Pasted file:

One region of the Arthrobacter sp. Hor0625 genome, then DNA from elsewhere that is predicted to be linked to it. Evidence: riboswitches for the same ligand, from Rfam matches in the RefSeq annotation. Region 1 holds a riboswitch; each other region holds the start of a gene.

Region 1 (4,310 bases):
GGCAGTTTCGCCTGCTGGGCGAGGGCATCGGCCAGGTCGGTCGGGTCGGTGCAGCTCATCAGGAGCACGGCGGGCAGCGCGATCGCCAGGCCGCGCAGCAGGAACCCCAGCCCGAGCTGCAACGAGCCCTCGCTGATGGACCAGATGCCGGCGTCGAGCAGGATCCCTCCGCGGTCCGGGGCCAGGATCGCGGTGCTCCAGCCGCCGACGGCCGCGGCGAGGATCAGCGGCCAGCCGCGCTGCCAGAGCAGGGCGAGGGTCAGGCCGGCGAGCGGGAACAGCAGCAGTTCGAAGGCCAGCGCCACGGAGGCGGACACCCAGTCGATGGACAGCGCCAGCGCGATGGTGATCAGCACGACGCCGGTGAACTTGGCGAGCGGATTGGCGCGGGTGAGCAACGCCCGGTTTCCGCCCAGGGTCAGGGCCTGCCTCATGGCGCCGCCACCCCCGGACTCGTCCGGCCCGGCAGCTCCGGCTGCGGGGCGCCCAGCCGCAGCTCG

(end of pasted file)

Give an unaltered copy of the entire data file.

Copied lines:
One region of the Arthrobacter sp. Hor0625 genome, then DNA from elsewhere that is predicted to be linked to it. Evidence: riboswitches for the same ligand, from Rfam matches in the RefSeq annotation. Region 1 holds a riboswitch; each other region holds the start of a gene.

Region 1 (4,310 bases):
GGCAGTTTCGCCTGCTGGGCGAGGGCATCGGCCAGGTCGGTCGGGTCGGTGCAGCTCATCAGGAGCACGGCGGGCAGCGCGATCGCCAGGCCGCGCAGCAGGAACCCCAGCCCGAGCTGCAACGAGCCCTCGCTGATGGACCAGATGCCGGCGTCGAGCAGGATCCCTCCGCGGTCCGGGGCCAGGATCGCGGTGCTCCAGCCGCCGACGGCCGCGGCGAGGATCAGCGGCCAGCCGCGCTGCCAGAGCAGGGCGAGGGTCAGGCCGGCGAGCGGGAACAGCAGCAGTTCGAAGGCCAGCGCCACGGAGGCGGACACCCAGTCGATGGACAGCGCCAGCGCGATGGTGATCAGCACGACGCCGGTGAACTTGGCGAGCGGATTGGCGCGGGTGAGCAACGCCCGGTTTCCGCCCAGGGTCAGGGCCTGCCTCATGGCGCCGCCACCCCCGGACTCGTCCGGCCCGGCAGCTCCGGCTGCGGGGCGCCCAGCCGCAGCTCG